Love Your Liver

By Mick Mouse · Mar 10, 2013 ·
  1. Mick Mouse
    The Spring Equinox is in sight, marking the start of a new season and, for many people, symbolizing a time of growth, renewal, and cleansing. According to traditional Chinese medicine, spring is also the season of the liver. Imagine the spring as sort of an "awakening" for the liver, a time when it becomes more active, working harder to cleanse out a winters worth of congestion, and a good time to give it some extra support.

    The liver is our largest internal organ, and quite possibly the hardest working. it has been described as "the general of an army" and some of its functions include metabolizing carbohydrates, fats, and protein, along with aiding in the absorption and digestion of fats and fat-soluble vitamins, making cholesterol, converting vitamin D to its active form, storing iron, vitamins A,D,K, and B12, metabolizing and breaking down hormones once they have completed their work, converting thyroid hormone into its active form, and helping to metabolize and detoxify toxins from our bodies, including both OTC as well as prescription drugs, household chemicals, food preservatives, pesticides, and other environmental toxins, along with alcohol and cigarette smoke.

    the liver also makes bile, stores glycogen for energy, helps regulate blood sugar, stores blood, and regulates how much blood circulates throughout the body at any one time-one of the livers primary functions is to provide for storage of up to 55 % of your total blood volume when the body is in a state of rest. if an organ could be an over-achiever, the liver would definitely come out on top!

    And just as its functions are wide and varied, so are the symptoms that can indicate liver dysfunction and/or congestion. This may include-but certainly not be limited to- fat metabolism issues, blood sugar problems, digestive problems, hormonal imbalances, and nervous system or immune dysfunction. Outward manifestations can include irritability and anger, a bitter taste in the mouth, rosacea, or jaundice. Traditional Chinese medicine practitioners have even discovered a connection between a stagnant liver and seasonal allergies-an unhealthy liver impairs the proper functioning of the lungs and respiratory tract, often causing them to become overly or hypersensitive to pollens and air-borne contaminants.

    Because the liver carries such a heavy work-load, it is easy for it to become overburdened and eventually congested, which can lead to a multitude of health issues such as those mentioned above, among others. Too much processed food, unhealthy fats, excess carbohydrates, recreational drugs, prescription drugs, and other che3micals are just some of the many things that contribute daily to a congested liver. You can thus easily see how, in our modern world, it becomes quite easy to overburden ones liver.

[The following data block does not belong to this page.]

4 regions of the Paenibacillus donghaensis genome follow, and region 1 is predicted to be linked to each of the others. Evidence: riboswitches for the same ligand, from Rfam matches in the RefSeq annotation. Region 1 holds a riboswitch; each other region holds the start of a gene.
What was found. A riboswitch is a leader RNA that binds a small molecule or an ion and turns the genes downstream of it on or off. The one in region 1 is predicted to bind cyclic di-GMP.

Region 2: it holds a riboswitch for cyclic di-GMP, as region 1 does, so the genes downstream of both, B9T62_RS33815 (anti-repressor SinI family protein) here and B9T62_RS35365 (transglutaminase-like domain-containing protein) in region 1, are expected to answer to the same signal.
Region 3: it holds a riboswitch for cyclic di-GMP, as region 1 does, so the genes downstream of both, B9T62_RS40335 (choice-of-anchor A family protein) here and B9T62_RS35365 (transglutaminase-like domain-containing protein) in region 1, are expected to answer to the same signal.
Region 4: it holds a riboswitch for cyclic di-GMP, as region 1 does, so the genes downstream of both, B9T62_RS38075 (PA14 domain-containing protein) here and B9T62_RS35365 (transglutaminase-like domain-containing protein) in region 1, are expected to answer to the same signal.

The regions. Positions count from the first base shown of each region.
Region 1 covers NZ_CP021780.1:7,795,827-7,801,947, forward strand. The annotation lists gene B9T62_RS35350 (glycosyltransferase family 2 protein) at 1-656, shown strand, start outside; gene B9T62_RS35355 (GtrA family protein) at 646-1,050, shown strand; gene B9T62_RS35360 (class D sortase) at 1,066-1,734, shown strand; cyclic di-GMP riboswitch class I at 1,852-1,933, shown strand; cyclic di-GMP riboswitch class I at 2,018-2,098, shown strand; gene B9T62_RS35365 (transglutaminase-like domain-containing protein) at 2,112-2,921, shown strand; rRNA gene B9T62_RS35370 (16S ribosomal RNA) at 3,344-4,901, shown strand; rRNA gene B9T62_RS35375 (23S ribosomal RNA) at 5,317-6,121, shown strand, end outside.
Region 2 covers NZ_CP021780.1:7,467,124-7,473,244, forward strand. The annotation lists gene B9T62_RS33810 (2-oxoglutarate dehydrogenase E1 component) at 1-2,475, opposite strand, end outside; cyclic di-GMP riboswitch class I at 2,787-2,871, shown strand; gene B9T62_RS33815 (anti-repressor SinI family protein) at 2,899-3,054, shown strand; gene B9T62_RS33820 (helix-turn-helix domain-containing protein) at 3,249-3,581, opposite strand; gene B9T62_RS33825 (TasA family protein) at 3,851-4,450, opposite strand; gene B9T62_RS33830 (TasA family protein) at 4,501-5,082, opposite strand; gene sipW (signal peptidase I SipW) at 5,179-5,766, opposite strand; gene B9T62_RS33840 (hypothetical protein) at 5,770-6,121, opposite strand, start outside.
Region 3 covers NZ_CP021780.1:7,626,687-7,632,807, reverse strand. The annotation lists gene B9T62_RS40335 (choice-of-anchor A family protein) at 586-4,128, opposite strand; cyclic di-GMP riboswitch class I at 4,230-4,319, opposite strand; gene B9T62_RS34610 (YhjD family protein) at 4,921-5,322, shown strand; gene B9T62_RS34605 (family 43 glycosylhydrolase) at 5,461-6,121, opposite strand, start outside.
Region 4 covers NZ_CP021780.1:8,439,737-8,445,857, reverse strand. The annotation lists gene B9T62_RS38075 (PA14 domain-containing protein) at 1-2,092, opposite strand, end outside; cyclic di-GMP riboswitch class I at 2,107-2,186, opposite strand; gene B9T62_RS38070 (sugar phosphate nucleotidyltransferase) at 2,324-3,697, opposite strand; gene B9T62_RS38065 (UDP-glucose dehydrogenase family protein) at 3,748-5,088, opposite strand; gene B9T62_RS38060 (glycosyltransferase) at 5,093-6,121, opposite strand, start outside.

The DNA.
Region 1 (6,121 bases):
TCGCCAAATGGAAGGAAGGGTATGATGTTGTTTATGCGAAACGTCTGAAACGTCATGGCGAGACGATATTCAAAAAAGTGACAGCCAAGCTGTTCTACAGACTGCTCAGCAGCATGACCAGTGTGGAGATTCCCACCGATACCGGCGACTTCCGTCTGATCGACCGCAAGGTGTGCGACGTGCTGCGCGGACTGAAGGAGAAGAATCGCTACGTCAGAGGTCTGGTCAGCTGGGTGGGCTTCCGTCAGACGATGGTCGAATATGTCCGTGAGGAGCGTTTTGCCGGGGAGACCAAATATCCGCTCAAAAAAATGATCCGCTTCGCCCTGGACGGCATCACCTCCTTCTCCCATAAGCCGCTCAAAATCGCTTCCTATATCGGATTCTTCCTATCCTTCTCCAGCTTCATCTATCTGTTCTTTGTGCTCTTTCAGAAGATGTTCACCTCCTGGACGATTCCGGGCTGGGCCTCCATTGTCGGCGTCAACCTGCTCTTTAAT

Adding to this burden is the recent epidemic of obesity, insulin resistance, and type-2 diabetes. What was once a problem that occurred mostly in heavy drinkers, fatty liver disease is now becoming more and more common among American adults of all classes. Some estimates have concluded that fatty liver affects between 70 and 90 percent of obese people or those with type-2 diabetes. it occurs when excess fat accumulates in the liver, which then leads to inflammation and damaged tissues. In addition, there is also evidence that it can increase the risk of heart disease. While it typically goes hand in hand with insulin resistance (which is itself a precursor to type-2 diabetes), it appears that fatty liver independently increases the risk of type-2 diabetes. the good news is that losing weight and balancing blood sugars through a healthy diet can reverse fatty liver.

    Whether you are dealing with fatty liver or just a congested, overburdened liver, in addition to a healthy diet (made up of healthy protein and fats, along with an abundance of vegetables), there are a number of supplements which are said to help support proper and healthy liver function, so that it may work at its best.

    Milk Thistle
    Silymarin, an extract of milk thistle, is well documented in treating liver dysfunction, including alcoholic and viral hepatitis, cirrhosis, and fatty liver. One of its actions is to block the entry of viral and other toxins into the liver, preventing additional damage to liver cells. It also improves liver cell regeneration, and has also been shown to shrink an enlarged liver.

    Alpha Lipoic Acid
    This is a powerful antioxidant that is said to help protect the liver from free radicals and the damage that they cause, helps to detoxify heavy metals from the liver, and has successfully been used to treat both acute as well as chronic liver damage, including Hepatitis C, alcohol-induced damage, or mushroom poisoning.

    This herb has been said to help keep alcohol and other toxins from being converted to a harmful form in the liver and also accelerates the detoxification process. Its main chemical component is known as curcumin, and it works to inhibit the action of a liver enzyme that causes environmental toxins to be processed in ways that make them carcinogenic. It should be noted that turmeric is NOT recommended for those people who may have pre-existing or serious/severe liver disorders.

    Other nutrients which have been shown to be especially important for supporting and maintaining liver function are n-acetyl cysteine, phosphatidylycholine, vitamin C, selenium, and omega-3 fatty acids.

    Your liver works hard to keep metabolic processes running smoothly and your body free of harmful toxins....take a little extra time this spring to give it a little extra love and support!

    Lindsay Wilson
    The Denver Post

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